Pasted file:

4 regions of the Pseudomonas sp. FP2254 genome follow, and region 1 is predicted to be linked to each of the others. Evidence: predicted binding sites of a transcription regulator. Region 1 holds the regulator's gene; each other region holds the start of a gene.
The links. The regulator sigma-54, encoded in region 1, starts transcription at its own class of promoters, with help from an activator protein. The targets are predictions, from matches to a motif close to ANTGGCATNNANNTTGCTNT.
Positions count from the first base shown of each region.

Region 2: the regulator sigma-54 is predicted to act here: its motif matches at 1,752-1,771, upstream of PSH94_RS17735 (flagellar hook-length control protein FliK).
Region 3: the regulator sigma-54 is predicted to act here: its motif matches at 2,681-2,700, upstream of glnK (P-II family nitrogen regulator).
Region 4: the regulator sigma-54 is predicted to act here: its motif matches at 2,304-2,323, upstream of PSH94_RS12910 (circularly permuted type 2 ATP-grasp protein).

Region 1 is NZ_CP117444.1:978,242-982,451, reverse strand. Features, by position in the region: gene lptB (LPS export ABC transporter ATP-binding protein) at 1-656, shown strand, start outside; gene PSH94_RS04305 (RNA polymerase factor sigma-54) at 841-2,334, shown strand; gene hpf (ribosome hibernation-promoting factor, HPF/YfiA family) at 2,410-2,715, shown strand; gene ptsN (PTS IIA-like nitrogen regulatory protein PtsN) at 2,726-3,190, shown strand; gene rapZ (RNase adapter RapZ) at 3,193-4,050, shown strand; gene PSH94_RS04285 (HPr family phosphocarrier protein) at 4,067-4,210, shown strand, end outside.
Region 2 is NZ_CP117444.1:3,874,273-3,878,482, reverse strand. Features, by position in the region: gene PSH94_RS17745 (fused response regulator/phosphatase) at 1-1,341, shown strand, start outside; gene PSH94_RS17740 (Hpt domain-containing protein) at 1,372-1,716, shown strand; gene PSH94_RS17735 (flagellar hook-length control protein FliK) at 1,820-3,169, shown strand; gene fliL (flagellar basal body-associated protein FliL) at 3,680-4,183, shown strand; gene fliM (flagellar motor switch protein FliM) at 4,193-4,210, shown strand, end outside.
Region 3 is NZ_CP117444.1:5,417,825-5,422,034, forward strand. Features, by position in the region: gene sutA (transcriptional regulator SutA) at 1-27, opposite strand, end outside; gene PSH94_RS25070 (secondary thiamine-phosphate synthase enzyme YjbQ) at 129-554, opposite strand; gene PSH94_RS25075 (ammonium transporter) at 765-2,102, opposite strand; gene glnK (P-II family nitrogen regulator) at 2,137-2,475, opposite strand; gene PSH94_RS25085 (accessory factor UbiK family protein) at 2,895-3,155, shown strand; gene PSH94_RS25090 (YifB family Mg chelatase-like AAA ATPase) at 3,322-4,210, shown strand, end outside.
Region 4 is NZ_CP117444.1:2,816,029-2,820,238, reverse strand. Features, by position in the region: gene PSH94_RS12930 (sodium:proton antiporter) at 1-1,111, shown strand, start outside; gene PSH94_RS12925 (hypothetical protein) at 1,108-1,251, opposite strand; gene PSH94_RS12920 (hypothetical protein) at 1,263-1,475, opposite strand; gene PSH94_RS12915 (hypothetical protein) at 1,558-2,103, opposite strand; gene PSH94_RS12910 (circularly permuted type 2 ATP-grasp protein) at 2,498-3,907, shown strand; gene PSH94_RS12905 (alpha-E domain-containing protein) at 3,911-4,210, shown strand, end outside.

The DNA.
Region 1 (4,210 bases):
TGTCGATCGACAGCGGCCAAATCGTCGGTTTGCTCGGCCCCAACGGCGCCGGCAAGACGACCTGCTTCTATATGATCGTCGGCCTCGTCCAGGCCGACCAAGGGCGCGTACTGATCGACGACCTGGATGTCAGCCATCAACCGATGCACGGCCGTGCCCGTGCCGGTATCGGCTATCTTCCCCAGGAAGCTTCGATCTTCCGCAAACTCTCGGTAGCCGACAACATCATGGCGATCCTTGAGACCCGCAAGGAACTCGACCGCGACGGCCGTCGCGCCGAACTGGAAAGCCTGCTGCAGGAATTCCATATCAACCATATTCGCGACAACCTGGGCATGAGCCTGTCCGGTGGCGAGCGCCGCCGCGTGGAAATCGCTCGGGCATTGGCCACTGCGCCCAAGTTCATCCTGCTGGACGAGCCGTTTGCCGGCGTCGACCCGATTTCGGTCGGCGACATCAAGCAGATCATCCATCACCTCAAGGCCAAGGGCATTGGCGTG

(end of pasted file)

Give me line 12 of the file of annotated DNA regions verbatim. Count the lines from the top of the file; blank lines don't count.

Region 1 (4,210 bases):